Think of your feelings like waves on the ocean. They rise and fall. After they’ve been felt and processed, you can mindfully return to a place of peace and stillness.

Self Compassion

Serious health issues are stressful. We also had to face complex insurance and financial decisions.

Along with my mindfulness practice, I had to remember to maintain my physical exercise program and to continue eating healthy foods.

I had to take care of myself so I could be there for Amy. I had to be strong emotionally, mentally and physically.

I had to be able to think clearly and decisively.

My Favorite Tool

Since you are a being of Divine love you always have full access to loving guidance.

Whenever I have a decision to make I simply ask myself the following question:

“What Would Somebody Who Loved Themselves Do?”

This simple question bypasses the ego and goes directly to your Highest Self.

You don’t have to think too much. And you don’t need to ask yourself other questions.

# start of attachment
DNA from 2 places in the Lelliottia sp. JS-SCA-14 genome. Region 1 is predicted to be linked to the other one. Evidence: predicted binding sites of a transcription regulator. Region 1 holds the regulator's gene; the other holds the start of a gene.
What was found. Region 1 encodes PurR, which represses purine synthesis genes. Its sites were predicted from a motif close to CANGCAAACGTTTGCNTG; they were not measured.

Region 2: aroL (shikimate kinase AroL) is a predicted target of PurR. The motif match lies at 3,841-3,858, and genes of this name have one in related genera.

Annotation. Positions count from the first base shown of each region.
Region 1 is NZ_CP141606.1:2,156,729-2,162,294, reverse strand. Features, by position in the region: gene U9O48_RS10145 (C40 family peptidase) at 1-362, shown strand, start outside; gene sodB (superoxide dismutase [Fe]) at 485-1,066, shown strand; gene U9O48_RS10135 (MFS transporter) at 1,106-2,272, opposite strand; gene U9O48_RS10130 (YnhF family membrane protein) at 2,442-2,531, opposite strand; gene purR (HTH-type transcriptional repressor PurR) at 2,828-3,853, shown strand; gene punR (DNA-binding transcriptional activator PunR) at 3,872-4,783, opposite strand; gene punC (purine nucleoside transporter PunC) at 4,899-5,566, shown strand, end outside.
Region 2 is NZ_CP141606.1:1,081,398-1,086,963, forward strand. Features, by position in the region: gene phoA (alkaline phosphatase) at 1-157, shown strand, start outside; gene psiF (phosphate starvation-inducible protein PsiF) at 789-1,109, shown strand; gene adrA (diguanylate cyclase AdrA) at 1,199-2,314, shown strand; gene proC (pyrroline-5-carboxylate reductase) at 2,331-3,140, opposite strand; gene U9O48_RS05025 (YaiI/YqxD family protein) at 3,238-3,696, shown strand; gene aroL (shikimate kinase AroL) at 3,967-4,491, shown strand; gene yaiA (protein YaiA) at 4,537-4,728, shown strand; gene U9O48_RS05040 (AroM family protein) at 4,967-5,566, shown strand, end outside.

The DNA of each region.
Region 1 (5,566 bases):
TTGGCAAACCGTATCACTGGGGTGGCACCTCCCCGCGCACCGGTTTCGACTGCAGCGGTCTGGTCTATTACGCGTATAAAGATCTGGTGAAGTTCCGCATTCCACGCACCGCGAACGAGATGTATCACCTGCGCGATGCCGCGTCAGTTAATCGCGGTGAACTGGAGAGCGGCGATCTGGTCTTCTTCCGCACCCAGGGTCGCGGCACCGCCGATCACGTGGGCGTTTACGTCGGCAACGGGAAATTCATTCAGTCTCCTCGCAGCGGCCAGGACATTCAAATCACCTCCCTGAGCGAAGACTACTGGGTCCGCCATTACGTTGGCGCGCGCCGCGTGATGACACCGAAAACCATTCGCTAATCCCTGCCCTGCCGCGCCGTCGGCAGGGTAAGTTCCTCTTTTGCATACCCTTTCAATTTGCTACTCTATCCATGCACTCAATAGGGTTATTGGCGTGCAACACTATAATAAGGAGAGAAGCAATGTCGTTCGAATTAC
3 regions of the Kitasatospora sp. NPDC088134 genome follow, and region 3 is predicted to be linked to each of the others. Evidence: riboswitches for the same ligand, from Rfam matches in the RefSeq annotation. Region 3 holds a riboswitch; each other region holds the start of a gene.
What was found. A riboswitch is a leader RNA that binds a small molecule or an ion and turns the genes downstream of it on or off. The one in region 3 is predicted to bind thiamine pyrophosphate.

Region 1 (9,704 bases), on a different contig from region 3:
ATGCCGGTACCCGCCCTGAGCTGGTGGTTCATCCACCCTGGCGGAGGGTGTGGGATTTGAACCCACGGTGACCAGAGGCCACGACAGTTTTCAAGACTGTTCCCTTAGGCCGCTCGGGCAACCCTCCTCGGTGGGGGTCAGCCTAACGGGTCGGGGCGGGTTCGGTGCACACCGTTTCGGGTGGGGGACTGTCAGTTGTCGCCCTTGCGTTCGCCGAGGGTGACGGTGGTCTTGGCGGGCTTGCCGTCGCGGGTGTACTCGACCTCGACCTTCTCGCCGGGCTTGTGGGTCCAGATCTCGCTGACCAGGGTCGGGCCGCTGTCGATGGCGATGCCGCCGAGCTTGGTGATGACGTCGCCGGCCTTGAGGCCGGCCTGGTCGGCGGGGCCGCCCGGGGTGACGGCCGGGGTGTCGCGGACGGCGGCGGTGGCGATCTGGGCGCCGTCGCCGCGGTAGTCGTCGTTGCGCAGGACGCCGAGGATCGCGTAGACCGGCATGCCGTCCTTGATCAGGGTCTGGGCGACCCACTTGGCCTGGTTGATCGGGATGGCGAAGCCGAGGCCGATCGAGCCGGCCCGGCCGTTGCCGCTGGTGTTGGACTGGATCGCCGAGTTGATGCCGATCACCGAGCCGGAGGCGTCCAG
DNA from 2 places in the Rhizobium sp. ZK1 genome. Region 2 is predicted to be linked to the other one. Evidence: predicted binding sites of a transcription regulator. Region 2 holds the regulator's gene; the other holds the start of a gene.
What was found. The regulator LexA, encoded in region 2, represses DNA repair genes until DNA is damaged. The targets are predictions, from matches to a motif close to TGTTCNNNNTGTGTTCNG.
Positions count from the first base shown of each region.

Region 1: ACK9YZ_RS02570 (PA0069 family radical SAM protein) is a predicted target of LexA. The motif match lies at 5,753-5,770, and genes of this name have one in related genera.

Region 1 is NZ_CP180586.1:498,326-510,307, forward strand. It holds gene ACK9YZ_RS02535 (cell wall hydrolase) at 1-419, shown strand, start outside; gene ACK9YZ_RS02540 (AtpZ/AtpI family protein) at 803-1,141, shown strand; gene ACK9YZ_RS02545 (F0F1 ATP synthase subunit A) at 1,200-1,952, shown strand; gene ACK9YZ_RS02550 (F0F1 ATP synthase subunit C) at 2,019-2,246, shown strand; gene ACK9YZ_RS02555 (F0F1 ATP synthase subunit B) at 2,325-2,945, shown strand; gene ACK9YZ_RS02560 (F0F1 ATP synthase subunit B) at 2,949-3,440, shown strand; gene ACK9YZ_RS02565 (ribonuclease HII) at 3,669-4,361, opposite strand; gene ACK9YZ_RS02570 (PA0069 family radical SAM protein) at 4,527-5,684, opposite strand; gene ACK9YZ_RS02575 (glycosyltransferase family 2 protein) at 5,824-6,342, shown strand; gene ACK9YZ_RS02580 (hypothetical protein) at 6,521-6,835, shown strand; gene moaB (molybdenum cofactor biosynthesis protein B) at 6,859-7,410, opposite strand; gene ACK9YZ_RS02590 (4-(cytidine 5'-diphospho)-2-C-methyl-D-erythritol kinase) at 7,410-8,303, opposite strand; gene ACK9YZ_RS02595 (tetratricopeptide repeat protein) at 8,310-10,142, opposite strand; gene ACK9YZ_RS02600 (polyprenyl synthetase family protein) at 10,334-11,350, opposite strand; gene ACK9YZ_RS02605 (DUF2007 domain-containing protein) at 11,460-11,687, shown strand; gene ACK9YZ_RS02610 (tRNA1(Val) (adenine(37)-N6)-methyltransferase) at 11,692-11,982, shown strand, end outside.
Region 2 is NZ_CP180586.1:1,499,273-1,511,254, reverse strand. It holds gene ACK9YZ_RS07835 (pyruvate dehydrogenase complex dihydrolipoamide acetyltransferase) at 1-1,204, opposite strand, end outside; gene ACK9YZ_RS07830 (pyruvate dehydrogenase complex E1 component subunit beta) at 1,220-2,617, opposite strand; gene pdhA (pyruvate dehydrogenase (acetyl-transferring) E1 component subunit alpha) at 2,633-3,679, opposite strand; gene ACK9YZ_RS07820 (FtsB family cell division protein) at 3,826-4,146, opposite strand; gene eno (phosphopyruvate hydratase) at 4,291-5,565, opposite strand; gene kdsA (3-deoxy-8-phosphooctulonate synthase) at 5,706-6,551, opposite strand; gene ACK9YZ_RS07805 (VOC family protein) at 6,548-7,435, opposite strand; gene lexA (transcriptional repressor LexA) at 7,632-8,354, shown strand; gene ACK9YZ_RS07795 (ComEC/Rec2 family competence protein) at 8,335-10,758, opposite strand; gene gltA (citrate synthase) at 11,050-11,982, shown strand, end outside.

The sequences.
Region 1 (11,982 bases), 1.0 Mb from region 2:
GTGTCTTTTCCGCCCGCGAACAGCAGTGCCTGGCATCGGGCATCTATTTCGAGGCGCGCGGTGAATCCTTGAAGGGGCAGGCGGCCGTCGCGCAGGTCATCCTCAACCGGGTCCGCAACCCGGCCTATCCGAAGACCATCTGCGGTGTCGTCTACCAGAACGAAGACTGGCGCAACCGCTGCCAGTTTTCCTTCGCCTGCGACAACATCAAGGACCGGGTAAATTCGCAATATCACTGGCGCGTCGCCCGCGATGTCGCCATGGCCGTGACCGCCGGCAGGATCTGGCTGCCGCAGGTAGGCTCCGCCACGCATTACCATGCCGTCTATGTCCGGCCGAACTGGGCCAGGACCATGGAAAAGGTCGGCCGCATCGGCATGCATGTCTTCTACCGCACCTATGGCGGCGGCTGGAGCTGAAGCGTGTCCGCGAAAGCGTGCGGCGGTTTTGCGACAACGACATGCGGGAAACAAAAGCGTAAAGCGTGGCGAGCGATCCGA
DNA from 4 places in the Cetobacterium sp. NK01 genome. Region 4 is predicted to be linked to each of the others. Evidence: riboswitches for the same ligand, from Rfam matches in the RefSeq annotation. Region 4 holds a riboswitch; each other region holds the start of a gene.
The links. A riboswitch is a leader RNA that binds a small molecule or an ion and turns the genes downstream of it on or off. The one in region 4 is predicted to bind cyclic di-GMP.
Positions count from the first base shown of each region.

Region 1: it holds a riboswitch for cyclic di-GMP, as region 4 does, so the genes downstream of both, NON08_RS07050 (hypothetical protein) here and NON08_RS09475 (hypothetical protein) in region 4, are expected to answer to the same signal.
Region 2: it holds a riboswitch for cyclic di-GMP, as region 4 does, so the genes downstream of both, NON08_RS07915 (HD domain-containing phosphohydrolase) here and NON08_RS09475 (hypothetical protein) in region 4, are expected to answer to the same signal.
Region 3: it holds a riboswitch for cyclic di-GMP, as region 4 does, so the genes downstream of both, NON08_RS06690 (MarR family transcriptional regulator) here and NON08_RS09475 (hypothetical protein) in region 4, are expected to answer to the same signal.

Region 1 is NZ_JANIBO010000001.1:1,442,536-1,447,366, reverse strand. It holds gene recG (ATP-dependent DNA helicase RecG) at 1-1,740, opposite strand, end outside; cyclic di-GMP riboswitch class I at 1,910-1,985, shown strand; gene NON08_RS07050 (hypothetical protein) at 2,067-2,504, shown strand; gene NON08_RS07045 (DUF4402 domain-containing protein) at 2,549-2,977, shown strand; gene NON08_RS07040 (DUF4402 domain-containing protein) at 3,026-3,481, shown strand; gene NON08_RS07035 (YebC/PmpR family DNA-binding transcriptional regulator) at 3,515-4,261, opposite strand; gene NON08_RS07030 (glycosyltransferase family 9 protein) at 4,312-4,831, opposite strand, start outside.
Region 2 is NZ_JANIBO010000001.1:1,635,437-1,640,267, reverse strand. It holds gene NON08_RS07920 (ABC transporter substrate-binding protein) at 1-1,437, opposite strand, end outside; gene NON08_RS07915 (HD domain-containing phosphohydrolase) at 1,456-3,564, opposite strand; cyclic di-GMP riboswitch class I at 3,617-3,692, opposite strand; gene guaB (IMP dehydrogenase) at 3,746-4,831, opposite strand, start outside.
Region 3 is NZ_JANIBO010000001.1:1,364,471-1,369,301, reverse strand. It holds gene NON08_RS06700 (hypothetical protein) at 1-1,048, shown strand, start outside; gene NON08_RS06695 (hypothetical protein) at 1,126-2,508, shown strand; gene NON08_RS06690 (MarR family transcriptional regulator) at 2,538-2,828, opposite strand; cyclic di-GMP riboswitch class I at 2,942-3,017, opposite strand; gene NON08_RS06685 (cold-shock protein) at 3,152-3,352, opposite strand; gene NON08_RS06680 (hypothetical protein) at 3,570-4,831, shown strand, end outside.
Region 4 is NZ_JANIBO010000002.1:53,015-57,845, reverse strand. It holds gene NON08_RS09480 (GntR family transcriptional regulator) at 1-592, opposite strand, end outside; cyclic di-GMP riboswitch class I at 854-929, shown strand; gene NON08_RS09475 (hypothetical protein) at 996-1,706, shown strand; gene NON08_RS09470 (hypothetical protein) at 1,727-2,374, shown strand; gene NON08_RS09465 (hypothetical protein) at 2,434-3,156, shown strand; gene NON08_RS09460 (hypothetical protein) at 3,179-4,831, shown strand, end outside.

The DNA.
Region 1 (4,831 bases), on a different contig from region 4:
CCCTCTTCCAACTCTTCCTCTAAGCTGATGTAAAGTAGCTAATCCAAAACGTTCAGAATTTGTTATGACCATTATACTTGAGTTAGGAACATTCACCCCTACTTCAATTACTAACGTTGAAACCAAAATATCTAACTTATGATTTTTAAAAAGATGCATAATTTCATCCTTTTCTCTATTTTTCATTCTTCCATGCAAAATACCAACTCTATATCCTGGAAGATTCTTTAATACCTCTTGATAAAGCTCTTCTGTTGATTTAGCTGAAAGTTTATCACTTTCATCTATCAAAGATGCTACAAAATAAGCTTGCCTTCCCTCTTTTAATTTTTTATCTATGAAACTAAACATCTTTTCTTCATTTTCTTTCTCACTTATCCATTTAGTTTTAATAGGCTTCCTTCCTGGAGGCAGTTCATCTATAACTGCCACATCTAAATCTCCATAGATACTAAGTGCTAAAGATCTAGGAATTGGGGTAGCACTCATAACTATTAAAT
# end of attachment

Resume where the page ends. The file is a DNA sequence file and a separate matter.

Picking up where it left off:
Just trust this question and the right answer will come in a flash.

Should we do chemotherapy?

“What would somebody who loved themselves do?

Should we do radiation therapy?

“What would somebody who loved themselves do?”

Thinking isn’t the highest human faculty.

Loving is.

When you love yourself, everything else comes easy.

My Biggest Lesson

We will overcome this “C” thing.

Life is a gift. Even in grave situations.

When you live mindfully, life lives you.

It isn’t your life anyway… it’s God’s life.

Learning to trust in life and not be scared is my biggest lesson. 

That everything is in the right place, at the right time and in the right way.

This song goes out to Amy…

Here’s a song I wrote for Amy back in 2001. Amy is the vocalist, I made and played all the other stuff.

“Safe In Your Arms” by Ken & Amy LaDeroute

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P.S. If you’d like to read more about Amy, see the January edition of Western North Carolina Woman Magazine or click here to read more >>